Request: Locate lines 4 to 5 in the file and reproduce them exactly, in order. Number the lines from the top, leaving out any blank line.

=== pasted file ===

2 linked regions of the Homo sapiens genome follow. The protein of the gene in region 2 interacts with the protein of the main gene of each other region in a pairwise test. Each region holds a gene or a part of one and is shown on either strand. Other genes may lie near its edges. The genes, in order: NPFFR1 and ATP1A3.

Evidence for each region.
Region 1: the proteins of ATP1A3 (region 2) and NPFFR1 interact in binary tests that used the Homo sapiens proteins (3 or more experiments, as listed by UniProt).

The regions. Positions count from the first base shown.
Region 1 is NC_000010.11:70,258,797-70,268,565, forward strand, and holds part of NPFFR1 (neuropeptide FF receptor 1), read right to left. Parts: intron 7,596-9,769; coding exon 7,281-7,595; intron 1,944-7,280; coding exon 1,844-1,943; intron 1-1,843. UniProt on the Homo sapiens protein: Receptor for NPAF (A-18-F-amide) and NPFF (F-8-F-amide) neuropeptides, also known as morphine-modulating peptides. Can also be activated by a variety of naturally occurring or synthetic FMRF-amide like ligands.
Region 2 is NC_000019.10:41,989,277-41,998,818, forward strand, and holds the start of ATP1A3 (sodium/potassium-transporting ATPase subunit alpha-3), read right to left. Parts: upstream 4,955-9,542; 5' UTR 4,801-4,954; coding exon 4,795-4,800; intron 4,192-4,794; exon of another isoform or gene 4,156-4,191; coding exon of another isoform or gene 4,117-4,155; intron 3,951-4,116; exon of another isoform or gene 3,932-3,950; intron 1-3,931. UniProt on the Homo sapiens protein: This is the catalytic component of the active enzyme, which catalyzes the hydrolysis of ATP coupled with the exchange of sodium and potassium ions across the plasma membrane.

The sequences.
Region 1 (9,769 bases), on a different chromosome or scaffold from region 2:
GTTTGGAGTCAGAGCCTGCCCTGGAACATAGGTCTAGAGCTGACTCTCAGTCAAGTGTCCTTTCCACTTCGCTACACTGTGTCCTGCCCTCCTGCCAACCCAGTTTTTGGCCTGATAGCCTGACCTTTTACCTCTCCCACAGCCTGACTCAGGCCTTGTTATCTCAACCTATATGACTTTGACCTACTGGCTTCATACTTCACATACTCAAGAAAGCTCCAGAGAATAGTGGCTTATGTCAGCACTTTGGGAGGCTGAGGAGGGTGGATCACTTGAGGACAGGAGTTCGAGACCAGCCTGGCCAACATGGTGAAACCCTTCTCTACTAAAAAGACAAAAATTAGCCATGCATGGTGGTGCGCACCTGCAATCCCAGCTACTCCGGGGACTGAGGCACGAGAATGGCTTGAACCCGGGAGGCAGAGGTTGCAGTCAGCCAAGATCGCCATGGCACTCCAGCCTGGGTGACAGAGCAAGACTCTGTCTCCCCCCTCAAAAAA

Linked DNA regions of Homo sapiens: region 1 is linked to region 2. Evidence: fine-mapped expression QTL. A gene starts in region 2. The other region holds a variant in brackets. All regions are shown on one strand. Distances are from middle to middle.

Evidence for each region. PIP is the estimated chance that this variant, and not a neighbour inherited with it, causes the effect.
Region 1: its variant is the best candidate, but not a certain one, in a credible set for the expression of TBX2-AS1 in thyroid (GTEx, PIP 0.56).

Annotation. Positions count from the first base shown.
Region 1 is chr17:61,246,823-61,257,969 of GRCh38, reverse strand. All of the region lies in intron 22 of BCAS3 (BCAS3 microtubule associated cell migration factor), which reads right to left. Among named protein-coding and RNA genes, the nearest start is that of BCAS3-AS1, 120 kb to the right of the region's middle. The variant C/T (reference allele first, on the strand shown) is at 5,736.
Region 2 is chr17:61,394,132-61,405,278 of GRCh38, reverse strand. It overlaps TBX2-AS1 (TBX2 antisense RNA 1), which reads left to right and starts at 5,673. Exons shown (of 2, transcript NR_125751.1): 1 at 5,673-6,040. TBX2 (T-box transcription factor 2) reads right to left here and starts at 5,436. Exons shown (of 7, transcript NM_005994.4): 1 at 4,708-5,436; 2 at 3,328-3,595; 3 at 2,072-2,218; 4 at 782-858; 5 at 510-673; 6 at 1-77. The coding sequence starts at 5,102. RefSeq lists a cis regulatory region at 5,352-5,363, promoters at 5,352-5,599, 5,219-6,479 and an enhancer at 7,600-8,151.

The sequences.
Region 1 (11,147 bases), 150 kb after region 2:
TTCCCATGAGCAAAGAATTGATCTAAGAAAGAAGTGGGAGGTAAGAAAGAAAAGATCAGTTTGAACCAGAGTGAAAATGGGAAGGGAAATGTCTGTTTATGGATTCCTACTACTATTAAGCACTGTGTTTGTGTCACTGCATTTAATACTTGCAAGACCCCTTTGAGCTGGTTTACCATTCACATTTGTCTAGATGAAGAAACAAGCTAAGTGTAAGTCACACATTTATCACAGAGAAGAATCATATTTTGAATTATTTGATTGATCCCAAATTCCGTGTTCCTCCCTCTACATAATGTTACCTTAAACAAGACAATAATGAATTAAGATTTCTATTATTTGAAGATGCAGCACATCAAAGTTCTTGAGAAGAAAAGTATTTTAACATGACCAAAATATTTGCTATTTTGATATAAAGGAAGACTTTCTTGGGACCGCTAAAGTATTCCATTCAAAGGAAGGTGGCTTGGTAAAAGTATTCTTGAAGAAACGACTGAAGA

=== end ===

The regions. Positions count from the first base shown.
Region 1 is NC_000010.11:70,258,797-70,268,565, forward strand, and holds part of NPFFR1 (neuropeptide FF receptor 1), read right to left. Parts: intron 7,596-9,769; coding exon 7,281-7,595; intron 1,944-7,280; coding exon 1,844-1,943; intron 1-1,843. UniProt on the Homo sapiens protein: Receptor for NPAF (A-18-F-amide) and NPFF (F-8-F-amide) neuropeptides, also known as morphine-modulating peptides. Can also be activated by a variety of naturally occurring or synthetic FMRF-amide like ligands.